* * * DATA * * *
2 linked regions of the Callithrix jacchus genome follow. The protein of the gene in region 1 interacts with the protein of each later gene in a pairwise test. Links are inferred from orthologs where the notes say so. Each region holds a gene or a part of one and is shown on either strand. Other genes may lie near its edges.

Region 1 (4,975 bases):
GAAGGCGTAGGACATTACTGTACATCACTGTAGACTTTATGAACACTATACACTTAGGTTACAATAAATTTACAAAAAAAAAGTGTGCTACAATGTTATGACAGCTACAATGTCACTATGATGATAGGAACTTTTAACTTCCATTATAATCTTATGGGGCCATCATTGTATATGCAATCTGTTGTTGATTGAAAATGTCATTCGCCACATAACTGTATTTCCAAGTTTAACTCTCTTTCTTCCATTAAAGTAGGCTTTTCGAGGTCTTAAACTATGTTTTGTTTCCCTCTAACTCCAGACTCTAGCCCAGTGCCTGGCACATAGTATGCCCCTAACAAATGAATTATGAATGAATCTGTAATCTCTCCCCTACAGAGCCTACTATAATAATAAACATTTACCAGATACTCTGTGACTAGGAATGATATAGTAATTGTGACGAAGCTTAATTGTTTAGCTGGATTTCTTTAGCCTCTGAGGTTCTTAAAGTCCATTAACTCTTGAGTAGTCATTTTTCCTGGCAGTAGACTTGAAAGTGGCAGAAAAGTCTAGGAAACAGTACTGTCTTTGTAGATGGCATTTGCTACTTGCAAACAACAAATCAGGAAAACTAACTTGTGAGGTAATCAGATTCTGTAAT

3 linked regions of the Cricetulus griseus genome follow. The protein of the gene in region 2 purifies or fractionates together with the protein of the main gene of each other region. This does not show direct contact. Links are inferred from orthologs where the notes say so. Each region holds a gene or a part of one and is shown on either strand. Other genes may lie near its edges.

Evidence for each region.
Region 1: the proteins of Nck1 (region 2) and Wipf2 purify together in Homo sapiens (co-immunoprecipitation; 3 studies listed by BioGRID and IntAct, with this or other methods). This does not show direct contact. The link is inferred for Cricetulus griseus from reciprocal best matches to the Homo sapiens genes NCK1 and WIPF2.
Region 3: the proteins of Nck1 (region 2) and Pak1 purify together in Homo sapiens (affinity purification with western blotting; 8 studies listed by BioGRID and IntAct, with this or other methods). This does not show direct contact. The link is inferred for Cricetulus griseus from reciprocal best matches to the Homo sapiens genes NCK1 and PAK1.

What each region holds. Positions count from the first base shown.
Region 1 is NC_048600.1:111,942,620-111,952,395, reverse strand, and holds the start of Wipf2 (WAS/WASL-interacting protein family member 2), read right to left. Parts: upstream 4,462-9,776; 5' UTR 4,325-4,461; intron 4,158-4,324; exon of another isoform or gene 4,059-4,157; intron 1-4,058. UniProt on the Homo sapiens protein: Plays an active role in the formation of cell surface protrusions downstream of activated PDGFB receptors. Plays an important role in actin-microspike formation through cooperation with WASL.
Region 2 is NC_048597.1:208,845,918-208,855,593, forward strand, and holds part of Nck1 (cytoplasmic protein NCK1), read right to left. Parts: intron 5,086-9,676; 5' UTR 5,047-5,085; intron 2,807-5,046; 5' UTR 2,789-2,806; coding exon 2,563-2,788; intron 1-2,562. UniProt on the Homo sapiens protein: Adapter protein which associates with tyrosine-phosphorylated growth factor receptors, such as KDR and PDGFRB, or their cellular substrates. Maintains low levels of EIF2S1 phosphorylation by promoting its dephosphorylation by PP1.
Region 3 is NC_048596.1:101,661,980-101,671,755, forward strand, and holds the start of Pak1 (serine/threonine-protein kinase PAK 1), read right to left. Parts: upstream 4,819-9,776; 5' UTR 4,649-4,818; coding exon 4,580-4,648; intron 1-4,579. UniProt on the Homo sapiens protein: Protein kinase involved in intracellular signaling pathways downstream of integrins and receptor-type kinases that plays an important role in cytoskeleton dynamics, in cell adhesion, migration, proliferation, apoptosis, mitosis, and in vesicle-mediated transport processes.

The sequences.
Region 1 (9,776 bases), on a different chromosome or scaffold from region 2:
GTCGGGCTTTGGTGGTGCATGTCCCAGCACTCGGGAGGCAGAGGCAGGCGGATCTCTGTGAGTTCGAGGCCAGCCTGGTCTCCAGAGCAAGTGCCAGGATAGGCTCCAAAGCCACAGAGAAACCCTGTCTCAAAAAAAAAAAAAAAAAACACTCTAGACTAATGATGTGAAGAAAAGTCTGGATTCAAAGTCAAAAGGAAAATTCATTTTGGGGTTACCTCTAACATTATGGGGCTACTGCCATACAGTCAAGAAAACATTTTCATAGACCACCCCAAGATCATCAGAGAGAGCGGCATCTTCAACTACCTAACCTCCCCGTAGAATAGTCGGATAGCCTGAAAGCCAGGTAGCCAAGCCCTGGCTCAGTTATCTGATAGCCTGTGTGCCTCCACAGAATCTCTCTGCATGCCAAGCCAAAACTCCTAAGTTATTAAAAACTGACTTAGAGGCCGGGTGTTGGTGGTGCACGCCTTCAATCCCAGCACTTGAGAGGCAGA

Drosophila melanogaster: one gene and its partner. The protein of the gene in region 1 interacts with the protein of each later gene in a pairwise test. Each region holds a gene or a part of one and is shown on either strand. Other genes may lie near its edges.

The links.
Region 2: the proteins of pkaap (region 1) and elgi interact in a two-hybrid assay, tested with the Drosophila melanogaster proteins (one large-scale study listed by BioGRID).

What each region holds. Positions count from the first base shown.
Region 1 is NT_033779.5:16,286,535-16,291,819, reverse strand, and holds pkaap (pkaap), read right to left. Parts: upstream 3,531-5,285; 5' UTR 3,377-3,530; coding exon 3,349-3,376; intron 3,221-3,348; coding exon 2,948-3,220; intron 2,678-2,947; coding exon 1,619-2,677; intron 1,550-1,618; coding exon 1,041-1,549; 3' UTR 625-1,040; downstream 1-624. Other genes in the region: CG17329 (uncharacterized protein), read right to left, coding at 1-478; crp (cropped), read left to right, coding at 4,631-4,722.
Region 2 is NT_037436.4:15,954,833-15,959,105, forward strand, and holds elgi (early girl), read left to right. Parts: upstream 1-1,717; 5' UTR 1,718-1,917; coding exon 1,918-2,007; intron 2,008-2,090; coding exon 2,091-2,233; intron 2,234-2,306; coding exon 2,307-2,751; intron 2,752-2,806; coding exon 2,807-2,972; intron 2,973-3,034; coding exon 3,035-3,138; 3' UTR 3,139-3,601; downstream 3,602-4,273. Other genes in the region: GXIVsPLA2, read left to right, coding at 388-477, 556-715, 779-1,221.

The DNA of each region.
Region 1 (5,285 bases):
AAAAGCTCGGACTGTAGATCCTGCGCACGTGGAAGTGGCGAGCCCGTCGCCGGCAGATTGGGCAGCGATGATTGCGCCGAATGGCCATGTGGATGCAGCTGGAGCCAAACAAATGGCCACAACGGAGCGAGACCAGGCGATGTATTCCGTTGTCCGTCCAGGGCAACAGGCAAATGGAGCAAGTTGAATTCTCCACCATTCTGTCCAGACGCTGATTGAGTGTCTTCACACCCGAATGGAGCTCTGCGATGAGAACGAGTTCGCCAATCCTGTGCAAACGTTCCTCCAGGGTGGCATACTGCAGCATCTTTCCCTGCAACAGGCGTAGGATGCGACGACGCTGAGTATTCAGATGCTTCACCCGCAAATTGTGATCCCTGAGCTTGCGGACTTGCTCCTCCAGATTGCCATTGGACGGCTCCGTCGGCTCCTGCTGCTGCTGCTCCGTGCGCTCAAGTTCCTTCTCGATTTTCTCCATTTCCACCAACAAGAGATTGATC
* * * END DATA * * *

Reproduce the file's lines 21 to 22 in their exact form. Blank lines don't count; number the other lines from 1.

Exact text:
The DNA of each region.
Region 1 (5,285 bases):